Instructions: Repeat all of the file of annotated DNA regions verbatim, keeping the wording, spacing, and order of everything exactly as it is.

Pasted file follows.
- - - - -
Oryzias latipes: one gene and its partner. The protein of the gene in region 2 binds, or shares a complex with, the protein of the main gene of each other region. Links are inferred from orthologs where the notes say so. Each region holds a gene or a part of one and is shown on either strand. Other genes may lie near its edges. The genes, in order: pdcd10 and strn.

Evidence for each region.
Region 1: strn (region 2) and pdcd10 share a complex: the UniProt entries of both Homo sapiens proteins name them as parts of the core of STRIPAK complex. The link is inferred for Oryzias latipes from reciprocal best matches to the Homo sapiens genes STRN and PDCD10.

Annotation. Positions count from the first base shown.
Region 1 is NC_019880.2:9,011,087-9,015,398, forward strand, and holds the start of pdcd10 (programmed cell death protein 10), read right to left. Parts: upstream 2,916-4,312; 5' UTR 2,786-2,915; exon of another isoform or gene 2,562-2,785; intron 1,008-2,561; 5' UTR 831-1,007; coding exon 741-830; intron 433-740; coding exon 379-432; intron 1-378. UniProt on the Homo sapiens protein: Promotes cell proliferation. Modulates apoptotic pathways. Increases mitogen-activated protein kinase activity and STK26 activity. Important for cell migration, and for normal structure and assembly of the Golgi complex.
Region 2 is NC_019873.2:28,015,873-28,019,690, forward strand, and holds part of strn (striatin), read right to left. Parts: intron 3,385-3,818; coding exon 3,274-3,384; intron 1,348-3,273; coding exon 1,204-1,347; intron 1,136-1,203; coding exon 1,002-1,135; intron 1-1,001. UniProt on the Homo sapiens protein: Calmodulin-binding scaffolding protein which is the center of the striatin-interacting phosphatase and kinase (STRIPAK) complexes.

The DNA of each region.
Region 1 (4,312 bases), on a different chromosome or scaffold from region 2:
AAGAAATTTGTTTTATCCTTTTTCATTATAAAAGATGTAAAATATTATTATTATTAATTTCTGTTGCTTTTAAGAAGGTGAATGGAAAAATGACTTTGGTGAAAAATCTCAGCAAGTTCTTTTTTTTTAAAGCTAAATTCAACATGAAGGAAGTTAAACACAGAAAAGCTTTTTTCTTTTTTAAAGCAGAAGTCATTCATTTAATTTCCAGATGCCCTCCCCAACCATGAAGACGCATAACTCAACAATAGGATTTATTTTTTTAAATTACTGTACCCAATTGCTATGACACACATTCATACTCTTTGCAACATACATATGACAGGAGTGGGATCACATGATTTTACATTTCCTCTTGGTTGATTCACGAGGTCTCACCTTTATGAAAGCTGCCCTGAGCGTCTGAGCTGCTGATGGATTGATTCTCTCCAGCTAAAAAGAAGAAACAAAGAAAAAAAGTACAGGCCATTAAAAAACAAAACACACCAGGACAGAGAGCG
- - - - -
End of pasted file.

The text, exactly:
Oryzias latipes: one gene and its partner. The protein of the gene in region 2 binds, or shares a complex with, the protein of the main gene of each other region. Links are inferred from orthologs where the notes say so. Each region holds a gene or a part of one and is shown on either strand. Other genes may lie near its edges. The genes, in order: pdcd10 and strn.

Evidence for each region.
Region 1: strn (region 2) and pdcd10 share a complex: the UniProt entries of both Homo sapiens proteins name them as parts of the core of STRIPAK complex. The link is inferred for Oryzias latipes from reciprocal best matches to the Homo sapiens genes STRN and PDCD10.

Annotation. Positions count from the first base shown.
Region 1 is NC_019880.2:9,011,087-9,015,398, forward strand, and holds the start of pdcd10 (programmed cell death protein 10), read right to left. Parts: upstream 2,916-4,312; 5' UTR 2,786-2,915; exon of another isoform or gene 2,562-2,785; intron 1,008-2,561; 5' UTR 831-1,007; coding exon 741-830; intron 433-740; coding exon 379-432; intron 1-378. UniProt on the Homo sapiens protein: Promotes cell proliferation. Modulates apoptotic pathways. Increases mitogen-activated protein kinase activity and STK26 activity. Important for cell migration, and for normal structure and assembly of the Golgi complex.
Region 2 is NC_019873.2:28,015,873-28,019,690, forward strand, and holds part of strn (striatin), read right to left. Parts: intron 3,385-3,818; coding exon 3,274-3,384; intron 1,348-3,273; coding exon 1,204-1,347; intron 1,136-1,203; coding exon 1,002-1,135; intron 1-1,001. UniProt on the Homo sapiens protein: Calmodulin-binding scaffolding protein which is the center of the striatin-interacting phosphatase and kinase (STRIPAK) complexes.

The DNA of each region.
Region 1 (4,312 bases), on a different chromosome or scaffold from region 2:
AAGAAATTTGTTTTATCCTTTTTCATTATAAAAGATGTAAAATATTATTATTATTAATTTCTGTTGCTTTTAAGAAGGTGAATGGAAAAATGACTTTGGTGAAAAATCTCAGCAAGTTCTTTTTTTTTAAAGCTAAATTCAACATGAAGGAAGTTAAACACAGAAAAGCTTTTTTCTTTTTTAAAGCAGAAGTCATTCATTTAATTTCCAGATGCCCTCCCCAACCATGAAGACGCATAACTCAACAATAGGATTTATTTTTTTAAATTACTGTACCCAATTGCTATGACACACATTCATACTCTTTGCAACATACATATGACAGGAGTGGGATCACATGATTTTACATTTCCTCTTGGTTGATTCACGAGGTCTCACCTTTATGAAAGCTGCCCTGAGCGTCTGAGCTGCTGATGGATTGATTCTCTCCAGCTAAAAAGAAGAAACAAAGAAAAAAAGTACAGGCCATTAAAAAACAAAACACACCAGGACAGAGAGCG